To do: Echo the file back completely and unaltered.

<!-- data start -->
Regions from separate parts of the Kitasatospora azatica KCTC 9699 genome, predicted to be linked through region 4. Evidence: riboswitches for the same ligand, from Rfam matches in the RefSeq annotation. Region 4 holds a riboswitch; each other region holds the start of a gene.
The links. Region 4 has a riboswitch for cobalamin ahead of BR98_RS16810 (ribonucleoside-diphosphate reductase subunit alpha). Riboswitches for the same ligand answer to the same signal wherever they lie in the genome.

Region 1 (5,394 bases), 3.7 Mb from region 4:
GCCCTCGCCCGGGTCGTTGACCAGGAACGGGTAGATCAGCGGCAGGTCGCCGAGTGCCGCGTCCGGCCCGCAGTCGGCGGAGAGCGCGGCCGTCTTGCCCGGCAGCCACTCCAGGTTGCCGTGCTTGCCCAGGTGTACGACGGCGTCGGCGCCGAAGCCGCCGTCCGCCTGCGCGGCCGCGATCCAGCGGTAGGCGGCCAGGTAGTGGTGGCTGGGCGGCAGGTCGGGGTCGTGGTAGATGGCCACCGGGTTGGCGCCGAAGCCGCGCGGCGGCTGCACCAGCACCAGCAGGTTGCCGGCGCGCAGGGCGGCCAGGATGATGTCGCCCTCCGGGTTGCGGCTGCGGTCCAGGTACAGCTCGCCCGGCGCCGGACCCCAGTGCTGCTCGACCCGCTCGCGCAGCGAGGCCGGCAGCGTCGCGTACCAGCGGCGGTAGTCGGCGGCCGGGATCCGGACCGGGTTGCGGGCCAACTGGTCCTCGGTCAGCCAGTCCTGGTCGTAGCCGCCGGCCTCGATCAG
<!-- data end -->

Regions from separate parts of the Kitasatospora azatica KCTC 9699 genome, predicted to be linked through region 4. Evidence: riboswitches for the same ligand, from Rfam matches in the RefSeq annotation. Region 4 holds a riboswitch; each other region holds the start of a gene.
The links. Region 4 has a riboswitch for cobalamin ahead of BR98_RS16810 (ribonucleoside-diphosphate reductase subunit alpha). Riboswitches for the same ligand answer to the same signal wherever they lie in the genome.

Region 1 (5,394 bases), 3.7 Mb from region 4:
GCCCTCGCCCGGGTCGTTGACCAGGAACGGGTAGATCAGCGGCAGGTCGCCGAGTGCCGCGTCCGGCCCGCAGTCGGCGGAGAGCGCGGCCGTCTTGCCCGGCAGCCACTCCAGGTTGCCGTGCTTGCCCAGGTGTACGACGGCGTCGGCGCCGAAGCCGCCGTCCGCCTGCGCGGCCGCGATCCAGCGGTAGGCGGCCAGGTAGTGGTGGCTGGGCGGCAGGTCGGGGTCGTGGTAGATGGCCACCGGGTTGGCGCCGAAGCCGCGCGGCGGCTGCACCAGCACCAGCAGGTTGCCGGCGCGCAGGGCGGCCAGGATGATGTCGCCCTCCGGGTTGCGGCTGCGGTCCAGGTACAGCTCGCCCGGCGCCGGACCCCAGTGCTGCTCGACCCGCTCGCGCAGCGAGGCCGGCAGCGTCGCGTACCAGCGGCGGTAGTCGGCGGCCGGGATCCGGACCGGGTTGCGGGCCAACTGGTCCTCGGTCAGCCAGTCCTGGTCGTAGCCGCCGGCCTCGATCAG